SOC-X : Part 1 — Machine Learning and Big Data Analytics in Security

Being an online commerce platform, managing incident response effectively is one of the core responsibilities of MMT’s IT Security Function. This five part blog series focuses on taking a traditional SIEM implementation to the next level by implementing various tools and techniques. It aims at addressing the following technology or operational issues with traditional systems:

  1. Standard rule based security technology that detects only the “known bad
  2. Inability to process big and fast data efficiently
  3. Time taking forensics investigation and subsequent action
  4. Manual incident management

With Part 1, we’ll first focus on #1 from the perspective of website security. Standard security technology such as a WAF, IPS, traditional SIEM are good, but for a purpose — detecting the “known bad”. As long as the OEM or an analyst is able to define a signature for detecting malicious behaviour, such technology would work great in mitigating the associated threat. But what about the “unknown”? Attacks are getting more and more complex, harder to detect and are increasingly targeting mis-configuration or business logic flaws. Detecting such intrusion or mis-use becomes extremely hard to detect using traditional signature based systems since attackers could use legitimate channels of access and exploit available functionality.

This left us hunting for something more, a technology that will help find a “needle in the haystack”, will help detect behaviour that is “not normal” compared to previous trend. Way back in early 2015, when big data and machine learning was mostly used to address business use cases such as personalization, we stumbled across Apache Spark (PySpark) and felt it could solve such security use cases, we will attempt to take you through our journey with Spark and associated use cases.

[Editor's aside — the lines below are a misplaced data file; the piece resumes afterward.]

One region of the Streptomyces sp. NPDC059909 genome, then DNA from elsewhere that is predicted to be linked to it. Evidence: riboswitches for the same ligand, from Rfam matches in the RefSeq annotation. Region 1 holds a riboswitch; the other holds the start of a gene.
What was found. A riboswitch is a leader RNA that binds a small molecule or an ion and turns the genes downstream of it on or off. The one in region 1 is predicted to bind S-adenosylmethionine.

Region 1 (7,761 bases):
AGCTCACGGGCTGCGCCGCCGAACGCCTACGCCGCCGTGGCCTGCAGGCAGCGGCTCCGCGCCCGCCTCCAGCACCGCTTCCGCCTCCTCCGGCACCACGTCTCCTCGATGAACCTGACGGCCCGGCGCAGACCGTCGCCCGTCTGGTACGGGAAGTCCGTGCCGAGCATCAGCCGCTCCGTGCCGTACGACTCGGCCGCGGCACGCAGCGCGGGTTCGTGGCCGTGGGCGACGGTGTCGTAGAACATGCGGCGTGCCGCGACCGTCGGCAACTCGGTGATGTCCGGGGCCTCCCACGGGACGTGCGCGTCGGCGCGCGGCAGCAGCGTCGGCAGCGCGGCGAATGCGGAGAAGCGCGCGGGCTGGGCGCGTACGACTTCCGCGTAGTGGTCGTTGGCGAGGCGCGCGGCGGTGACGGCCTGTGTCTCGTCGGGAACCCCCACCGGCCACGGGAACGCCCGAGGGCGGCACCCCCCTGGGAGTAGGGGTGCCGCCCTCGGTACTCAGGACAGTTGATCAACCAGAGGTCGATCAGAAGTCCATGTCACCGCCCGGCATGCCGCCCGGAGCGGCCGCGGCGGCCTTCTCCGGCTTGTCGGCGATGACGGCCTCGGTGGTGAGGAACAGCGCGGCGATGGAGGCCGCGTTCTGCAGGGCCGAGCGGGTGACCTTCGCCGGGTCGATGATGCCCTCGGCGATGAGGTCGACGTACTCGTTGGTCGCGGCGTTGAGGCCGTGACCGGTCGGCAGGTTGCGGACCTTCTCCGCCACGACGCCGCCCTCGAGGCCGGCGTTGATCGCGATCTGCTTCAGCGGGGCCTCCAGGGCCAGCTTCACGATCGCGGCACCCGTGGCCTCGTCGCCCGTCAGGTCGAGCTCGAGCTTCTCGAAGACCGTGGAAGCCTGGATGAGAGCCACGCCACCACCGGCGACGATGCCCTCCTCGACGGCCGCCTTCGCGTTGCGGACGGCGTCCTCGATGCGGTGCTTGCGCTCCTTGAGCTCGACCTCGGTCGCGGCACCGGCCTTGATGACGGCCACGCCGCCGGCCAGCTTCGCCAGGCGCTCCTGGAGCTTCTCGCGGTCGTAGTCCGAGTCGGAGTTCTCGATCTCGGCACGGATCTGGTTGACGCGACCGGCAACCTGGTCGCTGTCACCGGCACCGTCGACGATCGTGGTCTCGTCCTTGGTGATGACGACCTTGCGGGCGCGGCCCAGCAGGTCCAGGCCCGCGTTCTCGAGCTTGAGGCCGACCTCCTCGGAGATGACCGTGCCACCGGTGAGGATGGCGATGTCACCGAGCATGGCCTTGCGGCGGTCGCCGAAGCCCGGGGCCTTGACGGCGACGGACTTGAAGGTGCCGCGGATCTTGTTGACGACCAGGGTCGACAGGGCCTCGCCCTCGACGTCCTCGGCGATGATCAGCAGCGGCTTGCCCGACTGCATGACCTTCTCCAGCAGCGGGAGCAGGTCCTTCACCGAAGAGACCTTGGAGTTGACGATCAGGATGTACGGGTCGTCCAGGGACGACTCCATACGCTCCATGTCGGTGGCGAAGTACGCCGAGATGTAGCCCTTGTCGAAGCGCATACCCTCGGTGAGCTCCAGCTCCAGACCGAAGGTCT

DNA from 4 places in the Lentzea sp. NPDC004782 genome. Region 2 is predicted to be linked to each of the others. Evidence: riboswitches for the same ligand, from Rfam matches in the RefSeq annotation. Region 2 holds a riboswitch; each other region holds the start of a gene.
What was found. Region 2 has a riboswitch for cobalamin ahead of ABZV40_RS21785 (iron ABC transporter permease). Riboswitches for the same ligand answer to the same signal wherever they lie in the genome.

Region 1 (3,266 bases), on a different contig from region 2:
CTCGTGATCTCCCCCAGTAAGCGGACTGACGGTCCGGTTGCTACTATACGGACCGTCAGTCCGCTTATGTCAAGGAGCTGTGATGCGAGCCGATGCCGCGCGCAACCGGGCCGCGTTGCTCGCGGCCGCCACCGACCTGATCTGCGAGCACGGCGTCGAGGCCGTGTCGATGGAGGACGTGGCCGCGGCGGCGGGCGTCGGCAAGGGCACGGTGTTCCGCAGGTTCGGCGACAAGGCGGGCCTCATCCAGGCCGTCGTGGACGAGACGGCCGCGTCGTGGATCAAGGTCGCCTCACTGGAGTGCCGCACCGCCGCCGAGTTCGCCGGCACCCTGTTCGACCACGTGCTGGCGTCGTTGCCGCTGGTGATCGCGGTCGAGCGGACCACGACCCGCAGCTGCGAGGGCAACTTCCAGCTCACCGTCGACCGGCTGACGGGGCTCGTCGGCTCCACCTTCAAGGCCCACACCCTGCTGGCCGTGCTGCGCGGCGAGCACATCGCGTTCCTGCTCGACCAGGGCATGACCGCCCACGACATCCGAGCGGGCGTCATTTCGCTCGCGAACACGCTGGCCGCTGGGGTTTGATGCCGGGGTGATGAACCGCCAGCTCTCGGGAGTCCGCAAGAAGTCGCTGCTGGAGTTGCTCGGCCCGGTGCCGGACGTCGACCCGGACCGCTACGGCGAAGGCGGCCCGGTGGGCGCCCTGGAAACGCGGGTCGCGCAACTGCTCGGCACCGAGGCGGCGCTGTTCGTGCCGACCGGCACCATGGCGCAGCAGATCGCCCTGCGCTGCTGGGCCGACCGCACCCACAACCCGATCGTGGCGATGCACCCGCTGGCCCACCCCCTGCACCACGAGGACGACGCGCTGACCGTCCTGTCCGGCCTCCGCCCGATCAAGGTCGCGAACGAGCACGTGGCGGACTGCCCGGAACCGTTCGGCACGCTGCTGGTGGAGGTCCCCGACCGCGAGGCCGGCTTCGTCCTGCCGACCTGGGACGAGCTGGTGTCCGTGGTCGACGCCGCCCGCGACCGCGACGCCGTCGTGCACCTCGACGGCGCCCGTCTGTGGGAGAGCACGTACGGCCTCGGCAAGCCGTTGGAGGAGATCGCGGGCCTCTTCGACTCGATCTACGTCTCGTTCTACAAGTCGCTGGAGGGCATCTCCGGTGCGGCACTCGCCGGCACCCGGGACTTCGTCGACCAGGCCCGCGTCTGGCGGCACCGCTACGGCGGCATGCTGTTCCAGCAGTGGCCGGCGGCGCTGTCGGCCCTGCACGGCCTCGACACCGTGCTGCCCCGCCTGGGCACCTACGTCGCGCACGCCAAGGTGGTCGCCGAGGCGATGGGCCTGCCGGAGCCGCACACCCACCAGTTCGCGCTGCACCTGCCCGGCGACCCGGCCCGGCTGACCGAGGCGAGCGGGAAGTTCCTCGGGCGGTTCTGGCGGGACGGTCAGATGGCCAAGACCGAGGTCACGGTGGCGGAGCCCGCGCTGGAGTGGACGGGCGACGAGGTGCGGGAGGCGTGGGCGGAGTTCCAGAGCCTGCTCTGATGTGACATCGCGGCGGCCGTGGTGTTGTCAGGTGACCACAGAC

To keep things simple, we will attempt to walk through the following two use cases that leverage big data analytics and machine learning (this assumes the reader possesses basic knowledge of Python and Apache Spark).

Use case 1 : Detecting malicious communication from endpoints using Proxy logs

Let’s assume an organisation has standard malware protection technology in place (Anti-Malware, Proxy, IPS etc). This use case attempts to detect communication that has bypassed the afore-mentioned security defence. We’ll use Apache Spark to analyse GBs of proxy logs to find interesting patterns / indicators of malicious communication.

Let’s first dissect a proxy logline:

1294011828.214 1309 TCP_MISS/200 10032 GET vik DIRECT/ text/html

Interesting fields for us

  1. User
  2. URL
  3. Destination Host / IP
  4. Bytes transferred
  5. Time elapsed

Let’s extract them:

def do_logparse(n):
SQUID_LOG_PATTERN = ‘(?P<timestamp>\d+)\.\d{3}\s+-(?P<time_elapsed>\d+) (?P<dhost>.*) (?P<cache>\w+)\/(?P<httpresponse>\d+) (?P<size>\d+) (?P<uri>.+) (?P<user>\S+) (?P<method>[A-Z]+\/\S+).+!\n’
match =, n)
return Row(
log_type = ‘SQUID’,
d_host =,
user =,
bytes =,
http_method =,
resource =,
time_elapsed =

What are we looking for?

Communication to domains that belong to the “unknown” category, there are some challenges:

  1. We might see a ton of IPs instead of hostnames (we’ll convert them to hostnames via SSL and WhoIs lookup)
  2. We will need to lookup domain categorisation in real-time
#Count the number of times a domain has been accessed